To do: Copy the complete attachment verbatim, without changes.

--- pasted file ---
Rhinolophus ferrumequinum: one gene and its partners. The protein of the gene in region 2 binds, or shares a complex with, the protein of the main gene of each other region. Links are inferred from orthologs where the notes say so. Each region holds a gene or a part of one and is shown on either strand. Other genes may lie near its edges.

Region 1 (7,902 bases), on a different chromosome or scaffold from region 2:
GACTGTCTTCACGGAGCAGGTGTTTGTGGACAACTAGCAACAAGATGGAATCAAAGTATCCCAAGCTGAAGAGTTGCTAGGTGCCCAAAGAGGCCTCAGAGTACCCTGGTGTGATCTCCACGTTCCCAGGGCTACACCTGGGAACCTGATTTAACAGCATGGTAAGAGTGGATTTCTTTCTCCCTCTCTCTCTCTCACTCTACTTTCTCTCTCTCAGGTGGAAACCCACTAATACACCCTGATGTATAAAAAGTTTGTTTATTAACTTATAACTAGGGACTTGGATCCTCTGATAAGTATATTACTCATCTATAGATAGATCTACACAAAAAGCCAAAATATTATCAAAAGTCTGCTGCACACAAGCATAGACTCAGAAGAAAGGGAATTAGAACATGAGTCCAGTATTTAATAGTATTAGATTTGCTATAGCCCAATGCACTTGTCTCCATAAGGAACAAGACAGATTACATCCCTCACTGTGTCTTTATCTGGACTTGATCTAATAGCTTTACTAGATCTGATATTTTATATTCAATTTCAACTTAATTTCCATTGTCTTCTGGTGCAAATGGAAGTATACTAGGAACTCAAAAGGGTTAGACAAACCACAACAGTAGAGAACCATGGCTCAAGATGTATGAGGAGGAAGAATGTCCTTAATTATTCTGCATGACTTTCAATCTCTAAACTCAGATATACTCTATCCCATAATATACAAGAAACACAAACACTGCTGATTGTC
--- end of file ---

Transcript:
Rhinolophus ferrumequinum: one gene and its partners. The protein of the gene in region 2 binds, or shares a complex with, the protein of the main gene of each other region. Links are inferred from orthologs where the notes say so. Each region holds a gene or a part of one and is shown on either strand. Other genes may lie near its edges.

Region 1 (7,902 bases), on a different chromosome or scaffold from region 2:
GACTGTCTTCACGGAGCAGGTGTTTGTGGACAACTAGCAACAAGATGGAATCAAAGTATCCCAAGCTGAAGAGTTGCTAGGTGCCCAAAGAGGCCTCAGAGTACCCTGGTGTGATCTCCACGTTCCCAGGGCTACACCTGGGAACCTGATTTAACAGCATGGTAAGAGTGGATTTCTTTCTCCCTCTCTCTCTCTCACTCTACTTTCTCTCTCTCAGGTGGAAACCCACTAATACACCCTGATGTATAAAAAGTTTGTTTATTAACTTATAACTAGGGACTTGGATCCTCTGATAAGTATATTACTCATCTATAGATAGATCTACACAAAAAGCCAAAATATTATCAAAAGTCTGCTGCACACAAGCATAGACTCAGAAGAAAGGGAATTAGAACATGAGTCCAGTATTTAATAGTATTAGATTTGCTATAGCCCAATGCACTTGTCTCCATAAGGAACAAGACAGATTACATCCCTCACTGTGTCTTTATCTGGACTTGATCTAATAGCTTTACTAGATCTGATATTTTATATTCAATTTCAACTTAATTTCCATTGTCTTCTGGTGCAAATGGAAGTATACTAGGAACTCAAAAGGGTTAGACAAACCACAACAGTAGAGAACCATGGCTCAAGATGTATGAGGAGGAAGAATGTCCTTAATTATTCTGCATGACTTTCAATCTCTAAACTCAGATATACTCTATCCCATAATATACAAGAAACACAAACACTGCTGATTGTC